Tropicana Las Vegas Says Cancellations Increased 35 Percent Following Shooting

Posted on: October 27, 2017, 01:00h. 

Last updated on: October 27, 2017, 08:35h.

Penn National Gaming, parent company to Tropicana Las Vegas, says cancellation rates at the Strip resort surged 35 percent year over year following the October 1 deadly shooting that left 58 victims dead and hundreds injured.

Tropicana Las Vegas Penn National
Just steps from the location of the deadliest mass shooting in modern US history, Tropicana Las Vegas says many travelers aborted their plans in the wake of the Route 91 Harvest concert massacre. (Image: Tropicana Las Vegas)

The closest casino to the Route 91 Harvest country music festival site not owned by MGM, Tropicana executives explained that while the shooting hurt business in the short term, there appears to be little to no lasting impact.

Penn National, the Pennsylvania-based gaming and hospitality conglomerate that acquired the southern Strip property in April of 2015 for $360 million, told investors during a call this week, “At this point, it appears there will be very little impact going into 2018, but it’s still the first month post-event. It’s hard to say exactly how it’s going to play out.”

CEO Tim Wilmott said of the 35 percent jump in cancellations, 80 percent of those nulled reservations were for October and November. The company also said almost all of the cancellations were in the leisure segment, and that no groups changed their plans at the property.

Shooting Impact

It’s been nearly a month since Stephen Paddock opened fire from inside his Mandalay Bay hotel room at outdoor concertgoers across the Strip just south of Tropicana Las Vegas. Investigators still can’t figure out a motive, and numerous of unanswered questions remain surrounding not only Paddock, but security guard Jesus Campos, the timeline of events, and the ongoing investigation.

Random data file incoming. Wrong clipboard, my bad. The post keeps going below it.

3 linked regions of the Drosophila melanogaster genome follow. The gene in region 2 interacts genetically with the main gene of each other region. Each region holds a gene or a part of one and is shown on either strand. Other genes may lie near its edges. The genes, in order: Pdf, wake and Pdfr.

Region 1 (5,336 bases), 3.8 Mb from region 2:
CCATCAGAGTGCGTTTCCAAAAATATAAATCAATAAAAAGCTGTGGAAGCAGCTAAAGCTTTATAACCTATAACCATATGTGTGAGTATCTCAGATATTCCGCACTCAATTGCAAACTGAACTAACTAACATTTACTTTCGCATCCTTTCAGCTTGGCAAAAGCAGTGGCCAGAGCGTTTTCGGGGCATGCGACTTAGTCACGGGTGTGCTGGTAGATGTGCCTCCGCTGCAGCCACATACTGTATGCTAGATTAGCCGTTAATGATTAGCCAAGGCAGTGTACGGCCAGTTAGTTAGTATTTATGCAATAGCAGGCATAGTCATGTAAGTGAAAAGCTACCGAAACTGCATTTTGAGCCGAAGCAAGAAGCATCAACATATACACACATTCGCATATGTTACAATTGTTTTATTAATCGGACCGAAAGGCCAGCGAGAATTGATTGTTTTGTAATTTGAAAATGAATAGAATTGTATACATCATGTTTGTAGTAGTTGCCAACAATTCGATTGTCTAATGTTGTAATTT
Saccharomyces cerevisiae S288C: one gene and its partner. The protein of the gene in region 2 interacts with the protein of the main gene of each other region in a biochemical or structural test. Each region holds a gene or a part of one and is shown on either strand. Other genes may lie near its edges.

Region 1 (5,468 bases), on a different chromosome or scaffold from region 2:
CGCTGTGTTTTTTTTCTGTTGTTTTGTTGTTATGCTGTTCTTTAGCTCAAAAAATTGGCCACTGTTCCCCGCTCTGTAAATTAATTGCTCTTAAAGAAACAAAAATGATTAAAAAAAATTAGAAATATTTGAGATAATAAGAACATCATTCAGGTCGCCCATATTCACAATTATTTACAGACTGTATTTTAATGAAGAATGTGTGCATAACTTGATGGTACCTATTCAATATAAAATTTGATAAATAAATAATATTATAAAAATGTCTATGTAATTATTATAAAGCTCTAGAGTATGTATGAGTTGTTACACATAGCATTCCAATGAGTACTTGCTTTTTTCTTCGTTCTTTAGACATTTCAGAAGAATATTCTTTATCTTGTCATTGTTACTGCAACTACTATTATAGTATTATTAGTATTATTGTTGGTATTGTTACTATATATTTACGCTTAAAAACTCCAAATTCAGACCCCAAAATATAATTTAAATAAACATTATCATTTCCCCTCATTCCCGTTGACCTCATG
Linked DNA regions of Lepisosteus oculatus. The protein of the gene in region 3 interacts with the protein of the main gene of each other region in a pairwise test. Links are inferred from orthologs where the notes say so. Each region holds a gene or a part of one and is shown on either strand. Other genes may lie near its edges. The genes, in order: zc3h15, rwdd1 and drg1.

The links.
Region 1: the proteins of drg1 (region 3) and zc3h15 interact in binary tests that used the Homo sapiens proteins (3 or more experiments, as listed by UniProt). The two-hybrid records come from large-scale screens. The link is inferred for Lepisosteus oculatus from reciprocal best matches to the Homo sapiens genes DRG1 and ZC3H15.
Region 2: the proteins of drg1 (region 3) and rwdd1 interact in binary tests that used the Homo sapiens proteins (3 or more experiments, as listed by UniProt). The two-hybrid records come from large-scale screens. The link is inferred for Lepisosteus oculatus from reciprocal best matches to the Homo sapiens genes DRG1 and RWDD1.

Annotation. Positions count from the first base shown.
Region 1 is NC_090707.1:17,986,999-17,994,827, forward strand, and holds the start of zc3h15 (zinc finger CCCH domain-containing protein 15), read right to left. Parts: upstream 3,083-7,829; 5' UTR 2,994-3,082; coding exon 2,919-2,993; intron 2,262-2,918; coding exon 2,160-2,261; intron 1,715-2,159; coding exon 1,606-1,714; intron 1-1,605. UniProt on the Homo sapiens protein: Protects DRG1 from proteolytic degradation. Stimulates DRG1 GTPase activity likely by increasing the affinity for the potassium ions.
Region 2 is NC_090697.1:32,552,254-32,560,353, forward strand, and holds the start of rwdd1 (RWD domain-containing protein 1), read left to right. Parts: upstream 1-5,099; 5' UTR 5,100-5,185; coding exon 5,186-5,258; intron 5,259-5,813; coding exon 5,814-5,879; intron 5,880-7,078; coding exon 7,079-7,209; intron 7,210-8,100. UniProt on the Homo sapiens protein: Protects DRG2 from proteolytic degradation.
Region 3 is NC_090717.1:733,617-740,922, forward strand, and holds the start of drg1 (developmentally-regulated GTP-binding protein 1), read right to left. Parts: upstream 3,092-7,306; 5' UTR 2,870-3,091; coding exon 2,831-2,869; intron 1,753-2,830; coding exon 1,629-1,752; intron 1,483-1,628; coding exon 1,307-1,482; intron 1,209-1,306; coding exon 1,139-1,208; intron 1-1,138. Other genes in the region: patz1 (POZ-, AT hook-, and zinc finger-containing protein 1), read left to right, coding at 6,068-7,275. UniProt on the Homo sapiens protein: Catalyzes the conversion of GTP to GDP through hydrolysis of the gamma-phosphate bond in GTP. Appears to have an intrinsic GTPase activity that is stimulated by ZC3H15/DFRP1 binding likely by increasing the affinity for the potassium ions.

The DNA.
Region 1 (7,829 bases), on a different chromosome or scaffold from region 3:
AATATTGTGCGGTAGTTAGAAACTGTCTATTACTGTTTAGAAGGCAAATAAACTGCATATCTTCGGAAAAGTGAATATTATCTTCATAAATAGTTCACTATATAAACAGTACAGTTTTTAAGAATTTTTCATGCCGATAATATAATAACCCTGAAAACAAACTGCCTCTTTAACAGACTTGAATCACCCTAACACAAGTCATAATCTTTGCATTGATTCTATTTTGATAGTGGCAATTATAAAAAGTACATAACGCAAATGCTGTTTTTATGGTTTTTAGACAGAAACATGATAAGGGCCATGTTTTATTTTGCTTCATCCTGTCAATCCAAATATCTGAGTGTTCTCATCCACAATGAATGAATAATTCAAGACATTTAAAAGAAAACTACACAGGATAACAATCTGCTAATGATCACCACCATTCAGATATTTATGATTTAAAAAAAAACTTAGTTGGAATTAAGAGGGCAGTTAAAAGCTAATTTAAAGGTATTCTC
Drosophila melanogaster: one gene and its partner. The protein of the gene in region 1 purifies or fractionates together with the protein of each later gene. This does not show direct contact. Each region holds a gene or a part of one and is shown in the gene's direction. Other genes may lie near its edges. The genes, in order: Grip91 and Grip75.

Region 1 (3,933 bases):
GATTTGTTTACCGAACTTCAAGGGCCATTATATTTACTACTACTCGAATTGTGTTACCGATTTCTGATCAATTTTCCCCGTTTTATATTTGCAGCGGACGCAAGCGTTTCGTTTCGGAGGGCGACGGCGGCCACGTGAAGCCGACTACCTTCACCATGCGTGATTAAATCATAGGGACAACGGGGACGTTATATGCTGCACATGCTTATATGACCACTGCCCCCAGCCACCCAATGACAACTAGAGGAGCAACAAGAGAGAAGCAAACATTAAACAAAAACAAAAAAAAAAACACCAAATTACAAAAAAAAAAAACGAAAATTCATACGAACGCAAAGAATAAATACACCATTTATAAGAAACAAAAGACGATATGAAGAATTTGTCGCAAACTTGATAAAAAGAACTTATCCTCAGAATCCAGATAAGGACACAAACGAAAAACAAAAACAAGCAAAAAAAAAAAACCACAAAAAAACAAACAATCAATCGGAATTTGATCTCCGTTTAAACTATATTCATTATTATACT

But in terms of what impact the shooting had on Las Vegas business, information is coming to light.

In addition to Tropicana revealing a surge in cancellations, Caesars CEO Mark Frissora said his resorts are also experiencing an increase in would-be Las Vegas visitors abandoning their plans.

The CEO said there’s been a drop in Asian visitor arrivals due to the many cultures’ belief in a mourning period in respect for the dead that can last as long as four months.

Penn Cautiously Optimistic

Chatting with investors over the company’s third quarter performance, Penn National revealed that it exceeded estimates on record revenues. Earnings before interest, depreciation and amortization (EBITDA) came in at $107.3 million, an increase of six percent, or $5.7 million, over the same period in 2016. Net revenues totaled $806.2 million, beating forecasts by two percent.

While the financial report is strong, Penn admitted plenty of concerns hover over the company. COO Jay Snowden said the Las Vegas shooting impact will be fully felt in the fourth quarter, the executive telling shareholders that “quarter four will be challenging.”

Another concern is Pennsylvania’s massive gambling expansion bill that the state legislature passed this week. Should Governor Tom Wolf (D) sign the measure, up to 10 satellite casinos with 750 slot machines and 30 tables each could come into existence. Penn National says such facilities will poach from established casinos.

“Robbing Peter to pay Paul may be a good idea when Peter is in Atlantic City and Paul is in Pennsylvania, but it certainly doesn’t make economic sense when Peter is an established tax-generating business employing 1,000-plus Pennsylvania residents,” Penn National said in a statement.